Melting the white chocolate will take about 10 minutes.
    Melting the white chocolate
    will take about 10 minutes.

  2. Line cookie sheet or baking pan with waxed paper. Pour melted white chocolate onto waxed paper; quickly spread chocolate into a thin layer (1/8- to 1/4-inch thick) with rubber spatula.

    #  If you use a cookie sheet, keep melted white chocolate a couple of inches from the edge.
    If you use a cookie sheet, keep melted
    white chocolate a couple of inches
    from the edge.

  3. Refrigerate until white chocolate is just firm, about 15 minutes.

  4. Cut chocolate into shapes with sharp knife (or use hors d'oeuvre or cookie cutters).

    Large geometric shapes can make dramatic decorations.
    Large geometric shapes can
    make dramatic decorations.

  5. Immediately lift cutouts carefully from waxed paper with metal spatula or knife. Refrigerate until ready to use.
Chocolate-dipped Fruits and Nuts

Here's what you will need to make chocolate-dipped fruits and nuts:

  • cutting board
  • paring knife
  • glass measuring cup
  • small saucepan
  • rubber spatula
  • waxed paper
  • semisweet or unsweetened chocolate (squares or bars)
  • fresh or dried fruits
  • whole or halved nuts
  1. Place chocolate on cutting board; shave it into small pieces with paring knife.

    Be sure to use a sharp knife that won't catch or slip.
    Be sure to use a sharp knife
    that won't catch or slip.

  2. Place shavings in measuring cup. Fill a saucepan one-quarter full (about 1 inch deep) with warm (not hot) water. Place measuring cup in water to melt chocolate, stirring frequently with rubber spatula until smooth. (Be careful not to get any water into chocolate.) Remove measuring cup from saucepan.

  3. If using fresh fruit, wash and dry well. Dip fruits and nuts, one at a time, into melted chocolate, until chocolate coating comes about two-thirds of the way up the side. Allow excess chocolate to drip off.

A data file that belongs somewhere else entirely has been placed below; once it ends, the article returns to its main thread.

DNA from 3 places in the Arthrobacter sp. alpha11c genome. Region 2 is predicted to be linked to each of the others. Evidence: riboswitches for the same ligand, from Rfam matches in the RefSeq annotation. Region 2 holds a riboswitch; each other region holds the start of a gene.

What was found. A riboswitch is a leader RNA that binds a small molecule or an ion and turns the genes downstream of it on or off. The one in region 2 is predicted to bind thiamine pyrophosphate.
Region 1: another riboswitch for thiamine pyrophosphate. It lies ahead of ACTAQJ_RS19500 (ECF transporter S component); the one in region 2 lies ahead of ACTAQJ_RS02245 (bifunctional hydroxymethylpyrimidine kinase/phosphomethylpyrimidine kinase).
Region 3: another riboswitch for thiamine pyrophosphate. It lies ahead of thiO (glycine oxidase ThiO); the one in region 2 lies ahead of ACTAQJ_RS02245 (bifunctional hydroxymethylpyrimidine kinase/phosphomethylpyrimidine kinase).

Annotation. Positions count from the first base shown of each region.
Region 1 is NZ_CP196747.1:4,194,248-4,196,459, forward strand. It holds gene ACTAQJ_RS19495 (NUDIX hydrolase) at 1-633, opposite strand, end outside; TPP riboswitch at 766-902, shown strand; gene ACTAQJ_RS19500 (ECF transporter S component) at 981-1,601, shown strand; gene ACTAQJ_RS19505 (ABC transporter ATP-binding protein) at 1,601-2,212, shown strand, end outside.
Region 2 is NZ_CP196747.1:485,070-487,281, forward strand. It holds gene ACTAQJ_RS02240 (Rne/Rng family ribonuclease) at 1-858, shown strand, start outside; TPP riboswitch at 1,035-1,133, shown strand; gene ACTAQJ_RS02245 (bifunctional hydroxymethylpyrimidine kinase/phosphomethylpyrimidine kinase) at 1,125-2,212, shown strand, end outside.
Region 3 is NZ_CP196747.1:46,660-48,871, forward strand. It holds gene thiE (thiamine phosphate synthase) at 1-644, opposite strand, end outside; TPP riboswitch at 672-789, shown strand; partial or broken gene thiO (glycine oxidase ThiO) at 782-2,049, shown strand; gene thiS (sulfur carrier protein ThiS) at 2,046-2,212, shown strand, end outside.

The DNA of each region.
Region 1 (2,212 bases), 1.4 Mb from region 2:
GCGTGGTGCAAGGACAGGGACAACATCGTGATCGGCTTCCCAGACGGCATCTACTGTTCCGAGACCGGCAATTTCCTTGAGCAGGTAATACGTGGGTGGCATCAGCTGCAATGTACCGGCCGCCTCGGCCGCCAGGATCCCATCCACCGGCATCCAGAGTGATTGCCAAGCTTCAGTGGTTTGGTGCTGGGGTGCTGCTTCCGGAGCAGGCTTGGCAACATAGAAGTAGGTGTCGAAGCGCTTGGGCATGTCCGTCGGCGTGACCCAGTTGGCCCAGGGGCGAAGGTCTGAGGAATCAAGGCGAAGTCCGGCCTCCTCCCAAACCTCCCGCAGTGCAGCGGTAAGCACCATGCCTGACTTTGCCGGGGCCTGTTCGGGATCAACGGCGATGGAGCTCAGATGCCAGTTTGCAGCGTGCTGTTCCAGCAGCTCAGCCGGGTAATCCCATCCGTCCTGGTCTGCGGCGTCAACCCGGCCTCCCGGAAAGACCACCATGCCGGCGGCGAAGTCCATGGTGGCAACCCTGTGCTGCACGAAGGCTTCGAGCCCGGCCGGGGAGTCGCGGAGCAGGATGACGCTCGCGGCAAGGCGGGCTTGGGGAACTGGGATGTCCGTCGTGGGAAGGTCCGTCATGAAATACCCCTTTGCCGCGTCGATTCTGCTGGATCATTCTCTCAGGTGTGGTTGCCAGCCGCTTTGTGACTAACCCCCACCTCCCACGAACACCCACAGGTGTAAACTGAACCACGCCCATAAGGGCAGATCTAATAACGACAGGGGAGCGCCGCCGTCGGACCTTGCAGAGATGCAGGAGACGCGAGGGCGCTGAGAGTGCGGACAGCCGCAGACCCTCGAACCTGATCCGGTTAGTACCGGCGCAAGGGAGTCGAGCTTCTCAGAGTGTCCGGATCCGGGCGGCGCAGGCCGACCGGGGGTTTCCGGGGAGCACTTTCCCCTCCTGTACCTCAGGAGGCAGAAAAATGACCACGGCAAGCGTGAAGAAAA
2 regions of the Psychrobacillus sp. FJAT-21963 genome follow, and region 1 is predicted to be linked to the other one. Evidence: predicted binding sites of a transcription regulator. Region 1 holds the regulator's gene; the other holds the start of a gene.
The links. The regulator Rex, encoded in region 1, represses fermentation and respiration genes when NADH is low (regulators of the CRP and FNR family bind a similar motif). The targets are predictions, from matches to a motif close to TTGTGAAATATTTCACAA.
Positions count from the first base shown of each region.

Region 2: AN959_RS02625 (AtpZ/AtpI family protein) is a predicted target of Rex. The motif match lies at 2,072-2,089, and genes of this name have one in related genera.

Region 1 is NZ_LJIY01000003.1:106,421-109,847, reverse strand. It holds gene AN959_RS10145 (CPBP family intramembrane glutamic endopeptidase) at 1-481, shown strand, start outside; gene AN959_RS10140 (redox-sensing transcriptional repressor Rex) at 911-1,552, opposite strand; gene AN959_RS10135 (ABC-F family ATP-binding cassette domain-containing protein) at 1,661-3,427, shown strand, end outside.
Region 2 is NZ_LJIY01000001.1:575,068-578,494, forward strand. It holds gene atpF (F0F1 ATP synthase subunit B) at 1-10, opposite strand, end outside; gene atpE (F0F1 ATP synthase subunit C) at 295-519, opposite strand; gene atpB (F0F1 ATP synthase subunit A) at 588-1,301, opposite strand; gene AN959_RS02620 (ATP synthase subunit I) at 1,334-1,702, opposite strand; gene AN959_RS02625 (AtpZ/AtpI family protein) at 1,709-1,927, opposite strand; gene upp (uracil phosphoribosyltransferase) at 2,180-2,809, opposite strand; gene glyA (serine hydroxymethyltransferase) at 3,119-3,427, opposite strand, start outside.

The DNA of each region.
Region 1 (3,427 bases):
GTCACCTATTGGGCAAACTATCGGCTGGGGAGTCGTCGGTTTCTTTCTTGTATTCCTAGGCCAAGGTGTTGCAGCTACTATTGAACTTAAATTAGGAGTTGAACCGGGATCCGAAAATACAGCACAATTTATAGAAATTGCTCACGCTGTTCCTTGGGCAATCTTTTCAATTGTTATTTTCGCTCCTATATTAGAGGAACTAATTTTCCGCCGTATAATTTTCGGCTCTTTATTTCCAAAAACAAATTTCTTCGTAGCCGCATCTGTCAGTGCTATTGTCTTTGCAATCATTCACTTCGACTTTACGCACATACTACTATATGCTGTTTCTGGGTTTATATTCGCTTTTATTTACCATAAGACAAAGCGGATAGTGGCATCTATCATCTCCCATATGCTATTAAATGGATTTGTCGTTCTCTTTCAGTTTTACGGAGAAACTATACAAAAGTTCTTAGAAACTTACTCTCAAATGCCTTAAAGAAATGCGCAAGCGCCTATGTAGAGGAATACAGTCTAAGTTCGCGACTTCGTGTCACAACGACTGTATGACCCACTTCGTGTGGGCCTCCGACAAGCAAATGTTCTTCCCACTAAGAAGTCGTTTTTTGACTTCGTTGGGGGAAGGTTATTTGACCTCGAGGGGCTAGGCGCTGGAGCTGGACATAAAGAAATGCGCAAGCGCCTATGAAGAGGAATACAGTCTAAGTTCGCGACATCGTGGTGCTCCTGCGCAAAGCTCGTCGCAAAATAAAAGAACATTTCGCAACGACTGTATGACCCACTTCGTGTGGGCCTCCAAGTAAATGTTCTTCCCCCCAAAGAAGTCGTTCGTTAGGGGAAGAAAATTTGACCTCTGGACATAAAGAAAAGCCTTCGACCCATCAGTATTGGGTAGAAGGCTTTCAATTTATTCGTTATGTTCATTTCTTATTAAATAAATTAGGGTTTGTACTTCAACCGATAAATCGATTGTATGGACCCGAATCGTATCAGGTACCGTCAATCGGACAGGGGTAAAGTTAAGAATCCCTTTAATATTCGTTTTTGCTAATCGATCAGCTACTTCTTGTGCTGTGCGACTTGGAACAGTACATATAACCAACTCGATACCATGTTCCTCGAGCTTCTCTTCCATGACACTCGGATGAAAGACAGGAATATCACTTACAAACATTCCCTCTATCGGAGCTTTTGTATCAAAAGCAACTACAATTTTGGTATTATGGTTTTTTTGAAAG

Aim for a light coating of chocolate.
    Aim for a light coating of chocolate.
  4. Transfer dipped fruits and nuts to waxed paper. Let stand in a cool, dry place until chocolate is firm. (Do not chill in refrigerator.)

In the next section, we'll move onto some more advanced icing techniques like feathered frosting.

Not what you're looking for? Try these:

  • Cake Recipes: Find basic cake recipes as well as ideas for types of cakes you may have never even heard of, all on our Cake Recipes page.
  • How to Bake a Cake: Find basic instructions and definitions that will help you bake a cake in this article. You'll learn about selecting the proper baking pan, cooling and frosting a finished cake, and more.
  • Cooking: Learn the ins and outs of some basic cooking techniques in this helpful article.

Advanced Cake Decorating Techniques

As your confidence continues to grow, you can try more and more advanced cake decorating techniques.

Try It!
Here is a cake recipe from our collection:

Feathered Frosting

Here's what you'll need to do feathered frosting:

  • Two contrasting colors of
    cake decorating gel

  • Paring knife
  1. Pipe line of first color of decorating gel in straight line across frosted cake, starting about 1 inch from top edge of cake top.

  2. Pipe line of contrasting color gel straight across cake about 1 inch below first line.

    Maintain a steady pressure when squeezing gel tube.
    Maintain a steady pressure
    when squeezing gel tube.
  3. Continue to pipe lines of gel until about 1 inch from bottom edge of cake top, spacing lines about 1 inch apart and alternating colors.

  4. Carefully draw tip of paring knife straight down cake to form feathering, starting at left end of top line. Clean off tip of knife with paper towel.

    Use a light touch to draw the lines.
    Use a light touch to draw the lines.
  5. Carefully draw tip of knife straight up cake to feather in opposite direction, starting at bottom edge of cake top and about 1 inch to the right of the first knife line. Repeat drawing knife through gels, alternating directions to form feathered design across entire cake top.